Farm Women at Work

Yes, the COVID-19 Vaccine Is Still Working Well

“Translate for me, please. Is this paper saying vaccines don’t work as well for people with obesity?” This question came from a dear friend and the short answer is no. That’s not what this paper shows. The paper in question is a preprint – which means essentially that it is a draft report of research with no peer review yet. It sounds impressive. It’s real-world data from an HMO in Israel with 1.6 million members. And the bottom line makes sense. The Pfizer-BioNTech COVID-19 vaccine is working well, consistent with how it did in clinical trials.

However, it pays to take some of the details with a grain of salt. The authors mention in their abstract that “VE [vaccine efficacy] for infection was lower for participants aged 75 and over, and for those with hypertension, diabetes, and obesity.” But this observation is just that – an observation from an uncontrolled, non-randomized study that doesn’t alter an important, basic fact.

That fact is that all three vaccines approved for use in the U.S. work quite well for people with obesity. In fact, data from controlled studies consistently show that there’s no difference in efficacy for people with obesity compared to all other subjects.

A Retrospective Observational Study

Tweet About Vaccine StudyOn Twitter, this study sounds really impressive. First of all, the mention of 1.6 million subjects grabs our attention. Such a big number suggests we should take this seriously.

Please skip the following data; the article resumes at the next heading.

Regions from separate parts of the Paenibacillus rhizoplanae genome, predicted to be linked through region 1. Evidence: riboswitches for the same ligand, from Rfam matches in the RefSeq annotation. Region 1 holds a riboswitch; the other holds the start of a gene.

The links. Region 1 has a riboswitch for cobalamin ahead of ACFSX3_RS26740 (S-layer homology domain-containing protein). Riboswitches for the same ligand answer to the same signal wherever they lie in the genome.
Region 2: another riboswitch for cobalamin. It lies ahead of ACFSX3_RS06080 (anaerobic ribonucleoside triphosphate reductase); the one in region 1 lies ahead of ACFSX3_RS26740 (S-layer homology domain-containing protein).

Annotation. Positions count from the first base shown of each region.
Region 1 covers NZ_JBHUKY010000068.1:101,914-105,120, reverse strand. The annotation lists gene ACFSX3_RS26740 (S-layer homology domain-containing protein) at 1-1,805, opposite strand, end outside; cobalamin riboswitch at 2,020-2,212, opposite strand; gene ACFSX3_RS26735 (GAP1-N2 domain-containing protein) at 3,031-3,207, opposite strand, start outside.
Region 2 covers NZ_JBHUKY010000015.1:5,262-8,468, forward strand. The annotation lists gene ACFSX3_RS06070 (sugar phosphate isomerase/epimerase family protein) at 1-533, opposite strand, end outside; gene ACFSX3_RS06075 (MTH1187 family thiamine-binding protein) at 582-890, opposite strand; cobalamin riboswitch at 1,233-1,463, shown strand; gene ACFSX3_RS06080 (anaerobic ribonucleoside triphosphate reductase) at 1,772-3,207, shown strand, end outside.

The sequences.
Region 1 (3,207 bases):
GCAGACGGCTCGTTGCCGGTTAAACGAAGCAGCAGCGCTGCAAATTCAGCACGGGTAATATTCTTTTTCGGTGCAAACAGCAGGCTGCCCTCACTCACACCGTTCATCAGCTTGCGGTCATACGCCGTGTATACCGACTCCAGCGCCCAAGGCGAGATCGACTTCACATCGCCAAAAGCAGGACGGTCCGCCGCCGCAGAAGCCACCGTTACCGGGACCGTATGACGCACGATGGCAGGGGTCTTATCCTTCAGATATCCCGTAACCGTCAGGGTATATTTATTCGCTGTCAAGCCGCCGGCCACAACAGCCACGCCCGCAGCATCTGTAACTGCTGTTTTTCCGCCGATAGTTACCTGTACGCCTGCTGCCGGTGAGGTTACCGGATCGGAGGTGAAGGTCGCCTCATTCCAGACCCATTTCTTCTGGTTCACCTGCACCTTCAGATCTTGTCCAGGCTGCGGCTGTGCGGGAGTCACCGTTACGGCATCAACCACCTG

Indeed, these big numbers give statisticians a lot to work with. But those big numbers don’t tell the whole story. This is an uncontrolled study of a dynamic population. It’s observational and vaccination is by individual choice – not random assignment. There’s no placebo, so it’s not blinded. That means that people knew if they had the vaccine (or not) and they could – and likely did – adjust their risk behaviors accordingly.

Results Consistent with Clinical Trials

After crunching this huge dataset, the researchers came up with results remarkably consistent with the findings from the well-controlled clinical trials of the Pfizer vaccine. Overall efficacy of the vaccine was 93 percent – not really different from the 95 percent efficacy in the controlled clinical trials.

The crude estimate for vaccine efficacy in people with obesity was 96 percent. After statistical adjustments, that came down to 90 percent. This compares with 95 percent efficacy seen in controlled clinical trials. The same number – 95 percent efficacy in people with obesity – popped up in data from a mass vaccination study recently published in NEJM.

So bottom line, it’s clear that this COVID-19 vaccine is still working well in people with obesity.

Vaccines Offer an Amazing Solution

Right now, we are fortunate to be in a place that is very different from just a few months ago. New COVID-19 cases are down – now less than a tenth of what they were a few months ago. This is because of vaccines. Three new studies tell us that these vaccines offer lasing protection and can likely be adapted as the virus evolves.

The places that are not doing well right now are communities – either by choice or misfortune – that have not been getting vaccinated in sufficient numbers. We have an answer to the misery of COVID-19. Let’s get it to everyone who needs it and let’s use it.

Click here for the preprint study from Israel, here for the study published in NEJM, and here for further perspective about the ongoing value of COVID-19 vaccination.

Farm Women at Work, painting by Georges Seurat / WikiArt

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June 29, 2021